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Lost Words and Spell Songs
Queen Elizabeth Hall, London
THE FOCUS of this unique folk concert is the best-selling book The Lost Words by Robert Macfarlane and Jackie Morris.
As its title suggests, the work is both a homage to those words relating to nature that have fallen out of common usage and a response to the Oxford Junior Dictionary replacing them with those from the digital era such as broadband and chatroom.
This seemingly innocuous act reflects not just the death of the natural word but the death of the natural world too and, as Macfarlane points out in a Q&A ahead of the concert, a few days ago a major global scientific study found that more than 40 per cent of insect species are declining and many are at risk of extinction due to the collapse of nature’s ecosystems.
He’s quick to stress that Lost Words is not an exercise in nostalgia but about the present and the future.
Beautifully illustrated by Morris, the acclaimed book has already inspired a theatrical production and here it’s transformed into a live concept piece that marries its themes with musical accompaniment from some of the most accomplished folk musicians around.
In the line-up are singer-songwriter Karine Polwart, Gaelic singer Julie Fowlis, Senegalese kora player Seckou Keita, Scottish contemporary folk musician and songwriter Kris Drever, singer and harpist Rachel Newton, cellist Beth Porter and multi-instrumentalist Jim Molyneux.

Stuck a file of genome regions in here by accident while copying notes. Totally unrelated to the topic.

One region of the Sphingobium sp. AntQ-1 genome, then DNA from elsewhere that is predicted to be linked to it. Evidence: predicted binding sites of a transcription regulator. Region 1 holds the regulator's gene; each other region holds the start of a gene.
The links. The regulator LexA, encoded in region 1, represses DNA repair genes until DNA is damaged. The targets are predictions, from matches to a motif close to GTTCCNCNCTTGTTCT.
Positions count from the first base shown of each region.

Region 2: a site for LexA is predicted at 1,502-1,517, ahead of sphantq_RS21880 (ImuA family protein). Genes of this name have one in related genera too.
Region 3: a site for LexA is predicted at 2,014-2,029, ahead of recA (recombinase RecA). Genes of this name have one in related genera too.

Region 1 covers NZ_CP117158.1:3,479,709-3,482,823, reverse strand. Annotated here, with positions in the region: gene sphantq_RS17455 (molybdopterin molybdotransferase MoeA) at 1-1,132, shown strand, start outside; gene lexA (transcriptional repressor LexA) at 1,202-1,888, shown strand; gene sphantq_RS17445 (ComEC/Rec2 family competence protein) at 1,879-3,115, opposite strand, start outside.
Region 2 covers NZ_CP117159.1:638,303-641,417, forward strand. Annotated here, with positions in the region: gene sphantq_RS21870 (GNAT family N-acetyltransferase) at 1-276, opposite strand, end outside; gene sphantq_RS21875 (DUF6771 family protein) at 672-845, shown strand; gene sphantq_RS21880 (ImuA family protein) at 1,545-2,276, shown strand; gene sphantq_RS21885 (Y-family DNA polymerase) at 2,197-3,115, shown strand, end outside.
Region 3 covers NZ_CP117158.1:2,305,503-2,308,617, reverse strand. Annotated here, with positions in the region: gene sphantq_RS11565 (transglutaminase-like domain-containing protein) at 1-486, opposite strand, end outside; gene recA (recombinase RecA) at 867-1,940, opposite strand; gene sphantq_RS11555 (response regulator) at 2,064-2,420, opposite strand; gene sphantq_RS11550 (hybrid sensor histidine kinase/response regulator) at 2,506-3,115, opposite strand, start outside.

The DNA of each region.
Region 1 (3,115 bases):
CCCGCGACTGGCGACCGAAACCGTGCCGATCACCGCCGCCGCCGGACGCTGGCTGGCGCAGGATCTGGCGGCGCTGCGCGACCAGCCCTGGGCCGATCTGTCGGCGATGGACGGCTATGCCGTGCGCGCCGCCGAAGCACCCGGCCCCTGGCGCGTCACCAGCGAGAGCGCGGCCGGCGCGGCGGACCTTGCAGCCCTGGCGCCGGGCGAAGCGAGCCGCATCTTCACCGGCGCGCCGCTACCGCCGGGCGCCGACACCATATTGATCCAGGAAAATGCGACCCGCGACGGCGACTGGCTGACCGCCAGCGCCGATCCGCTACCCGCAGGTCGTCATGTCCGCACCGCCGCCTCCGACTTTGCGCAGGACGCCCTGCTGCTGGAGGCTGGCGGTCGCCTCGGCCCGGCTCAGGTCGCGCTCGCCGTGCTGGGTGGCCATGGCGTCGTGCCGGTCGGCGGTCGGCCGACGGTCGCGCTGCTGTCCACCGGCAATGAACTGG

The “spell songs” they perform are all newly commissioned pieces, the culmination of a month's residency that saw the musicians collaborate on and write individual pieces inspired by the book.
Newton’s wonderfully harmonious Acorn opens proceedings and it’s followed by Porter’s Goldfinch, warning of their demise, and the vibrant Heron, with a brilliantly catchy chorus, from Keita.
Morris joins the group at the back of the stage for the second half, where she accompanies the music with live painting projected onto a big screen, including a recreation of her incredible illustration Otters.
There's an apt conclusion to the night as the ensemble perform the spell song Blessing, a joint collaboration.
An album of this new music is planned for release in the summer and, given the captivating folk aesthetic of this project, it’s sure to reach an even wider audience.
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